The Portuguese economy reacts to the lifting of the lockdown and approaches pre-pandemic levels
Despite the predominance of the more contagious Delta variant, the number of new infections remained controlled in Q2. This, together with progress in the vaccination campaign, allowed the gradual reopening of the economy to continue without further shocks. In this context, GDP grew by 4.9% quarter-on-quarter in Q2 (15.5% year-on-year), reducing the gap compared to pre-pandemic levels (4.6% below the level of GDP at the end of 2019). The recovery was boosted by domestic demand, especially private and public consumption, which on the whole have already slightly exceeded pre-pandemic levels. Investment, in contrast, fell by 2.1% quarter-on-quarter, although in the context of the pandemic this is not all bad news, since investment still exceeds the levels of 2019 by 2.3%. Finally, the less negative contribution from external demand facilitated the improvement in growth in Q2, although exports and imports remain well below those recorded at the end of 2019 (18.3% and 6.8%, respectively).
The Bank of Portugal’s daily activity indicator suggests that economic activity grew by around 4.0% year-on-year up until mid-August, while the coincident economic activity indicator accelerated in July to 2.8%. In the same month, electronic payments and cash withdrawals at ATMs increased to 86 billion euros, up 3.6% versus July 2019 and equalling the value of December 2019. On the other hand, there were 9,961 aircraft departures from Portuguese airports, far above the average of 6,100 registered in July and August 2020. We expect the economy to continue to grow over the coming months, albeit at a more contained rate than in Q2, placing growth for the year as a whole at 4.0%, a revision of 3 decimal points up from our previous forecast.
Employment increased by 2.8% quarter-on-quarter in Q2, exceeding the levels of the end of 2019. However, the recovery in employment was uneven between sectors: for instance, in education, public administration and ICT, it exceeded the level of Q4 2019 (+147,400 jobs), while in the accommodation and catering sector it remained substantially below the level recorded before the pandemic (–83,800 jobs). The impact of public employment is particularly relevant: not counting the more than 731,000 civil servants, employment remains 0.2% below the levels of the end of 2019. Despite this, the signs are still positive: in July, the unemployment rate reached 6.6% and employment exceeded the levels of July 2019. However, uncertainty will persist in the second half of the year, and much will depend on the success of tourism activity in the summer and the resumption of activity in the various economic sectors in a context which is still marked by the pandemic, a shortage of some commodities and a rise in the price of inputs.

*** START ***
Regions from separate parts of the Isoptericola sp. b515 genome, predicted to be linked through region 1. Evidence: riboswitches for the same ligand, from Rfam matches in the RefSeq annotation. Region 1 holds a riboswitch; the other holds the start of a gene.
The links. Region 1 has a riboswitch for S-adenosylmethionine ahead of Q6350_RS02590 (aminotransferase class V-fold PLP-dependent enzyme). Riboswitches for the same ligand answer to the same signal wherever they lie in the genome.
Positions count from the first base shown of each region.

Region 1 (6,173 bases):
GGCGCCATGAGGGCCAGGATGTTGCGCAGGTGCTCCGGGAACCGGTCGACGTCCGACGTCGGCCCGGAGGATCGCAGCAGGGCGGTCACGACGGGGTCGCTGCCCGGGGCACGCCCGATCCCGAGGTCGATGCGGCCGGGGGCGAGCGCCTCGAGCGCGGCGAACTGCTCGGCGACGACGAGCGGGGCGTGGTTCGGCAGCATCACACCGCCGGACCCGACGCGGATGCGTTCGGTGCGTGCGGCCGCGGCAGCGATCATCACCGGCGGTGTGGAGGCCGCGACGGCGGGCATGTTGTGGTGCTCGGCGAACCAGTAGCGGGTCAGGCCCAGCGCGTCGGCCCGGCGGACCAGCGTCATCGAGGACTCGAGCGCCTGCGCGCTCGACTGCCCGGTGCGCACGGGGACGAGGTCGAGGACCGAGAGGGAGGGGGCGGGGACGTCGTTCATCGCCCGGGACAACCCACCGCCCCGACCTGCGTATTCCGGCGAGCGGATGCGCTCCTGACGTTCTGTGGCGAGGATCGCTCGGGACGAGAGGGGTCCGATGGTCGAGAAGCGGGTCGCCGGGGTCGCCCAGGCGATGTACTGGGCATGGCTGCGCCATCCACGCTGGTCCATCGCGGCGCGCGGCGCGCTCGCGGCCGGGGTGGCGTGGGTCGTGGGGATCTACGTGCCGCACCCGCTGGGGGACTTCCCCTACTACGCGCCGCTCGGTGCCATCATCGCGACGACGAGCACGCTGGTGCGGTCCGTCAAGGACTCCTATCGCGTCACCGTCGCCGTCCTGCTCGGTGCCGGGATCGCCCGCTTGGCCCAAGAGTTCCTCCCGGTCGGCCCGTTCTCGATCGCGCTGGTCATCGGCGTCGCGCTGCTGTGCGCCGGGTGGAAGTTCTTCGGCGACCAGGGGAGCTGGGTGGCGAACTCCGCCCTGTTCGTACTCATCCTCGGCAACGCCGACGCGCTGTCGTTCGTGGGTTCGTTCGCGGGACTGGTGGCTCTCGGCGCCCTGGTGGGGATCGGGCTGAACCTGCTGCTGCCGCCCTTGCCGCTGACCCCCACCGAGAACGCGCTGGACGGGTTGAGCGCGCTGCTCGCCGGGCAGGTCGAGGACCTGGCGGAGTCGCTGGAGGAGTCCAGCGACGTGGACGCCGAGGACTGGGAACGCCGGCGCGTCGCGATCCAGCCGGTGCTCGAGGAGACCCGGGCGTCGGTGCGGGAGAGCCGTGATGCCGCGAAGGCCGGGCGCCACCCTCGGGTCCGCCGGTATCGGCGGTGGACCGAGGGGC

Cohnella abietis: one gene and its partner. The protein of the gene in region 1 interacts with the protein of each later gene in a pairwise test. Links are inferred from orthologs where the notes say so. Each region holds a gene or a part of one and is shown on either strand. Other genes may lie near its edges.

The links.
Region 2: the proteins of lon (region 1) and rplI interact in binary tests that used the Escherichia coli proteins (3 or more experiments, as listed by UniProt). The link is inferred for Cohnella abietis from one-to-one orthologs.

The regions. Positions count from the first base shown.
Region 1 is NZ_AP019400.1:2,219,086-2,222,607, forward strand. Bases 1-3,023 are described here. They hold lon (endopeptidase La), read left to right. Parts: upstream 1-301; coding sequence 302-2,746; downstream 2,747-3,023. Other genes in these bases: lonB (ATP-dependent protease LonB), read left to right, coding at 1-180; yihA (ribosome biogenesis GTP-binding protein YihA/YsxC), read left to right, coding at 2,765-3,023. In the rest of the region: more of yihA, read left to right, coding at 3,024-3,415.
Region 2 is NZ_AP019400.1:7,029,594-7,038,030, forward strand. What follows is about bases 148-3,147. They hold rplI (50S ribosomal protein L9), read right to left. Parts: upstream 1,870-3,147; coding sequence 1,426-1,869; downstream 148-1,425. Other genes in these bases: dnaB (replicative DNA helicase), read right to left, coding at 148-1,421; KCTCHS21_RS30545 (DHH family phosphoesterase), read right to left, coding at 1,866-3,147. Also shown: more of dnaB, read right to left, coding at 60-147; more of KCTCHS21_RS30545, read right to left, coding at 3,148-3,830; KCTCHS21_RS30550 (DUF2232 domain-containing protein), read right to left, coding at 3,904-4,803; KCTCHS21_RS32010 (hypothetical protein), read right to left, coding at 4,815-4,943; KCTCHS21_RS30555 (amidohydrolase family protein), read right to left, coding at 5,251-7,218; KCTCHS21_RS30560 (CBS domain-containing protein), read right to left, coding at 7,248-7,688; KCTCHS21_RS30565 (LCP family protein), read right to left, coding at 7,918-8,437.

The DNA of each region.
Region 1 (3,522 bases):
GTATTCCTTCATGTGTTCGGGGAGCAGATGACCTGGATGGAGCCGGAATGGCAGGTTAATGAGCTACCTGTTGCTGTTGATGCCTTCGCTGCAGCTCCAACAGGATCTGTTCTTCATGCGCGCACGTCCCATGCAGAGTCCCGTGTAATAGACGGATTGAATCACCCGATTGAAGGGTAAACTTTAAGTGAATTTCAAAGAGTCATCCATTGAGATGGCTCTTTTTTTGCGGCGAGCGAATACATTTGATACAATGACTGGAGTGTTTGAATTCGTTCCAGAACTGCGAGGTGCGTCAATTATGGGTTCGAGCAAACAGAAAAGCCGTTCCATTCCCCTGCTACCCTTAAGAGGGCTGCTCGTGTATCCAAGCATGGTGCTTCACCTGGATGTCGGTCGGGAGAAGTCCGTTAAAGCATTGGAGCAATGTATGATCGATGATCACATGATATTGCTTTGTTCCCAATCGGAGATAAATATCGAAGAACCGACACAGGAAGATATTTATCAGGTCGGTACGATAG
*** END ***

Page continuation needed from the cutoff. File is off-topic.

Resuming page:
In the year to date up until July, the general government deficit has stood at 5.5% of GDP, compared to 7.2% over the same period of the previous year. This improved performance is due to the normalisation of economic activity and the reduced impact of the deferral of tax payments. In this context, revenues increased 8.0% year-on-year, while expenditure rose 3.7%. Current transfers continued to account for much of the increase in spending, owing to the support being provided to businesses and employment. In all, the measures aimed at combating the COVID-19 crisis accounted for 2.9% of GDP up to July, with those aimed at supporting the resumption of economic activity, employment and health standing out.
The current account deficit deteriorated to –0.7% of GDP (–0.6% in May). This was due to the increased deficit in the balance of goods, driven by the non-energy component. The tourism balance, meanwhile, continued to recover despite still being far from its pre-pandemic levels (–67.7% compared to June 2019). For 2021, we estimate an annual growth of 25% in tourism, while the pre-pandemic tourism levels for non-resident tourists visiting from Europe are not expected to be recovered until 2022.
The stock of loans to private individuals grew by 3.0% in July. This improvement is explained by the buoyancy of housing credit, as consumer credit is recovering more gradually. Loans to businesses, meanwhile, grew by 6.9% year-on-year. The moratoria in place in this segment are key. Specifically, in July there were 36,801 million euros in loans under moratorium, more than 18% of the stock of loans to the non-financial private sector. Moratoria are particularly relevant in the case of non-financial firms, where they represented 28.8% of the stock of loans. Among sectors, accommodation and catering, the processing industry, and construction and real estate activities stand out. In order to mitigate the potential negative impact of the moratoria coming to an end, the state will guarantee 25% of the loans under moratorium that were initially renegotiated with the banks. Their end on September 30, in a context still marked by uncertainty and an incomplete resumption of economic activity, could increase the risk of defaults.